The historic quarter of Colonia del Sacramento, founded in 1680, evokes old Lisbon with its Portuguese-influenced architecture and winding streets. The area, located in southwestern Uruguay on the Rio de la Plata, was named a UNESCO World Heritage site in 1995. It's an easy day trip by ferry from Buenos Aires, making the beaches a popular Argentinean escape. Major sights include Iglesia Matriz, the country's oldest church, the Municipal Museum and a 17th-century port jutting into the river.
Restaurants in Colonia del Sacramento
4.5 based on 7 reviews
This historic section of town takes you back to the 17th and 18th centuries, with an array of interesting museums, an historic lighthouse and Uruguay’s oldest church.
A perfect place to wander on a warm afternoon. Old buildings, quirky little side streets. Even in the summer holiday season we were surprised that it was relatively quiet when we visited. A piece of helpful advice - apparently it is very popular at weekends with visitors from Buenos Aires so best not to visit then.
The older streets are very uneven for walking - not just normal cobbles!
4.5 based on 714 reviews
The Rambla has two different names:
RAMBLA CRISTOBAL COLÓN: begins on the corner of Doctor Daniel Fosalba Street and Alberto Méndez street up to its intersection with Zorrilla de San Martín Street.
RAMBLA DE LAS AMERICAS: from Zorrilla de San Martín Street up to its intersection with Mihanovich Avenue in Real de San Carlos.
The rambla is one of the most interesting tourist attractions to appreciate Colonia’s landscapes, since it extends for several kilometers. It is very common to see tourists wandering. In the evening the horizon is lit with the lights of the city of Buenos Aires.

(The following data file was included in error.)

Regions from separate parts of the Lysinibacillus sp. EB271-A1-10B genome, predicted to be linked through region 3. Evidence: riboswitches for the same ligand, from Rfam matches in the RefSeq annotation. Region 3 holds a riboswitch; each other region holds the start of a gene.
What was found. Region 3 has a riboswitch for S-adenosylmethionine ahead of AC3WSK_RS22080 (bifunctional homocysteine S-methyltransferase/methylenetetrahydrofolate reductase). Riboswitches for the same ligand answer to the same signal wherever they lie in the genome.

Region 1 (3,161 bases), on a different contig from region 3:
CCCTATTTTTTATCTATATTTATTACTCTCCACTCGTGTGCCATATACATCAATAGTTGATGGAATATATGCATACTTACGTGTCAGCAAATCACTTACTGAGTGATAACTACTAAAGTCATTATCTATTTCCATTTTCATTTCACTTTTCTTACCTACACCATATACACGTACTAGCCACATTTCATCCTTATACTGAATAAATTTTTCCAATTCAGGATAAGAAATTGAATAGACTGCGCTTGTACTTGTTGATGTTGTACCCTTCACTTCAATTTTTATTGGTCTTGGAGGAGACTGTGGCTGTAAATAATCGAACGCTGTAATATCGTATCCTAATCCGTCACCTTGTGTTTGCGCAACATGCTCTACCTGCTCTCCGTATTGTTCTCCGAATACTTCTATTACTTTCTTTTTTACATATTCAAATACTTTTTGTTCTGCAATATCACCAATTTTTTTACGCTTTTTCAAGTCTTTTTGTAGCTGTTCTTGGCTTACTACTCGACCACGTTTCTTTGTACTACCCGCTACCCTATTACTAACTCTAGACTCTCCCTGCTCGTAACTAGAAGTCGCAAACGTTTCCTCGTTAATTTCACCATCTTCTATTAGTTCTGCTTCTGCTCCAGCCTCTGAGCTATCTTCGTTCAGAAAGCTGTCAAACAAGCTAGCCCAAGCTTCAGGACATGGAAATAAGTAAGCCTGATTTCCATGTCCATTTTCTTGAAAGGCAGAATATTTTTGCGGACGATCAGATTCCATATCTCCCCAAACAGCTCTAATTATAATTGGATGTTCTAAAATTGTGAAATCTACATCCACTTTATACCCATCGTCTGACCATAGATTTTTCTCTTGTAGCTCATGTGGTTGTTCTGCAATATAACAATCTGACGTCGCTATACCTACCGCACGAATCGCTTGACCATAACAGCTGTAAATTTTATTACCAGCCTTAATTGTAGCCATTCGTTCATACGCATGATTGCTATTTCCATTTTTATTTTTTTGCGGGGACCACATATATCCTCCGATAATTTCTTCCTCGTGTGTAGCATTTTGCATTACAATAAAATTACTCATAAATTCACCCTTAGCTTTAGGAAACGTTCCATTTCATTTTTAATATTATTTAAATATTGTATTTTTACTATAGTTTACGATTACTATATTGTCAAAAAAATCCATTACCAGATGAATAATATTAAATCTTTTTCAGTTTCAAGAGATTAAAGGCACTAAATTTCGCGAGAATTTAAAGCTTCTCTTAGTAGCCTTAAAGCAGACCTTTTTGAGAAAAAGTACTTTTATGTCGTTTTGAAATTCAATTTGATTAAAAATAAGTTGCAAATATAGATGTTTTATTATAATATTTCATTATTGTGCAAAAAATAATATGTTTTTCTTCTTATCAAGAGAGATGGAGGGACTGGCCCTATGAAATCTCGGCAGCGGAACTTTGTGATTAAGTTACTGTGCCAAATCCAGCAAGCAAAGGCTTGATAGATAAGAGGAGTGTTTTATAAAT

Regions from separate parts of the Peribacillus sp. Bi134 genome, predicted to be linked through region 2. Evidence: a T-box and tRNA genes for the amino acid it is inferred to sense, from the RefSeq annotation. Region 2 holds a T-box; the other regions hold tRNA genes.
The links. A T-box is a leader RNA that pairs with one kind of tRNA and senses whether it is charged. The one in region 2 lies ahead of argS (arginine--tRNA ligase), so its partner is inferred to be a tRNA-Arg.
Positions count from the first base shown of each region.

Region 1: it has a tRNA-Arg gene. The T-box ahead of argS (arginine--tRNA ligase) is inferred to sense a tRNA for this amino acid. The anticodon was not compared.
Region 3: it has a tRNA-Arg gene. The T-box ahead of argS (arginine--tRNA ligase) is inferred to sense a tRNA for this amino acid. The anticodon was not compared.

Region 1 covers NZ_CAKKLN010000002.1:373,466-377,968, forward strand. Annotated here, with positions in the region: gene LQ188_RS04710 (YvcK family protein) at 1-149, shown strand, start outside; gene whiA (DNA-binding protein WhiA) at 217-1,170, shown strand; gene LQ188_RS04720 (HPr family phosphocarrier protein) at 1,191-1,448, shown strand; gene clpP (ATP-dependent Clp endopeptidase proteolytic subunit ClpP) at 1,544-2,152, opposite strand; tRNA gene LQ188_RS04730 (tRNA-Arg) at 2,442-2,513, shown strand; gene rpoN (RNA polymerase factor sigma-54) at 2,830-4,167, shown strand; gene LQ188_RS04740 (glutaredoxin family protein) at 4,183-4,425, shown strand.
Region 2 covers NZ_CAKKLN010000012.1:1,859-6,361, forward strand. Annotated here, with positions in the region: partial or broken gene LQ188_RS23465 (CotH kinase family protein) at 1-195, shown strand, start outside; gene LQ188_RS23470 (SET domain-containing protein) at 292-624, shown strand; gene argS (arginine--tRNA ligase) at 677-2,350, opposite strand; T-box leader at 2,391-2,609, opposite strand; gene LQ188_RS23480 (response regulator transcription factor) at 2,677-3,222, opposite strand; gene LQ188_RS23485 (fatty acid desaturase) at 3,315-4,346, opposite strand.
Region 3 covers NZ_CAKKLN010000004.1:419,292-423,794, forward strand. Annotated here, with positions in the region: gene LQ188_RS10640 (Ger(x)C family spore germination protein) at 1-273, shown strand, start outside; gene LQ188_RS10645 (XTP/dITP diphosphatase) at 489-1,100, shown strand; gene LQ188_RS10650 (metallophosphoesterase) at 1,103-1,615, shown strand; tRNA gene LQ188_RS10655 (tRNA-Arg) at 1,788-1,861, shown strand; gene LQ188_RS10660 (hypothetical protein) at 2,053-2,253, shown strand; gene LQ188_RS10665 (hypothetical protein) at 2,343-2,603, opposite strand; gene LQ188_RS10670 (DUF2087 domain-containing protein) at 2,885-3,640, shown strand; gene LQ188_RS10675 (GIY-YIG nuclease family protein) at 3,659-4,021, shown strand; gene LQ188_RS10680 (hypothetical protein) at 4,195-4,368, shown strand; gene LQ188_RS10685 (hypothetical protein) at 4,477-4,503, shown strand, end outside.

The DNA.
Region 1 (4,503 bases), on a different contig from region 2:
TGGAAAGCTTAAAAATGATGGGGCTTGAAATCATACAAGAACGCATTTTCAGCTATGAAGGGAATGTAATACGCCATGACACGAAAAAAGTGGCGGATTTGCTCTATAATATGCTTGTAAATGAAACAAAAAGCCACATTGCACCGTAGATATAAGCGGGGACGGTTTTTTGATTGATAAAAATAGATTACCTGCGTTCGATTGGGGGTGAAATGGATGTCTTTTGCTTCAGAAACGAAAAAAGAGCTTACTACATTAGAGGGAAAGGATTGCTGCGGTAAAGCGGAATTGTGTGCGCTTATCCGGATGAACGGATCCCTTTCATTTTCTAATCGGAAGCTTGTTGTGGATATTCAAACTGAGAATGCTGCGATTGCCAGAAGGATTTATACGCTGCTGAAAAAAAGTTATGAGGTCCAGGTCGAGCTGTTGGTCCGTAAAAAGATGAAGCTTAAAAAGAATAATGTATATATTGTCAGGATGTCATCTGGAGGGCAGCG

4.5 based on 449 reviews
This site was not included in our tour and we noticed it as we strolled after lunch. Compact art exhibition plus other relics on display. Beautiful Gardens and the houses equally beautifully maintained. Patio between the buildings. Not to be missed and should be included in walking tours.
4.5 based on 3 reviews
Cool to see old style streets. Colonia is a nice old town that is pretty pricey to eat at. I'm only here for a day so it's ok but not really much to do here
4.5 based on 1 reviews
The intime link that exists between a a river and a city set on the riverside is evident also in Colonia del Sacramento with respect to impressive Rio de la Plata, which separates Uruguay from neighboring Argentina. The river is undoubtedly most important part of the city life. Enjoy the impressive view of the muddy water while walking along the Promenade, or watch the elegant yachts anchored at the marina.
4.5 based on 253 reviews
4.5 based on 2 reviews
This drawbridge over a moat was built in 1745 as the only entrance to the city.
Portón de Campo and Bastión de San Miguel are the portal and the wall respectivelly, at the entrance of the historical site. The wall is not original (was rebuilt). Good for photos.
4.5 based on 4 reviews
Ascend to the top of this still-operating 1857 lighthouse for a lovely view of the city.
Beautiful old lighthouse, with the Convent of San Francisco ruins attached to the wall. This involves steps, so not for anyone with immobility, but the base does hold the old Convent outline for those who do not wish to climb.
Views are great from the lighthouse and the day we visited there was a little craft fair just beside the lighthouse in the shade of some stunning trees.
4.5 based on 454 reviews
A walk along this wooden wharf that dates back to 1866 allows one to imagine a slice of maritime life that took place in Colonia del Sacramento many years ago. Today, the wharf can moor up to 160 boats. Sitting on the benches provides excellent vantage points to view boats coming and going on Rio de la Plata.
4 based on 141 reviews
Visiting Colonia on a 40 degree day was not the most pleasant travel experience we've ever had. There really isn;'t much in the town, the restaurants were most uninteresting, and there are much better ways to spend a day if you're visiting Buenos Aires
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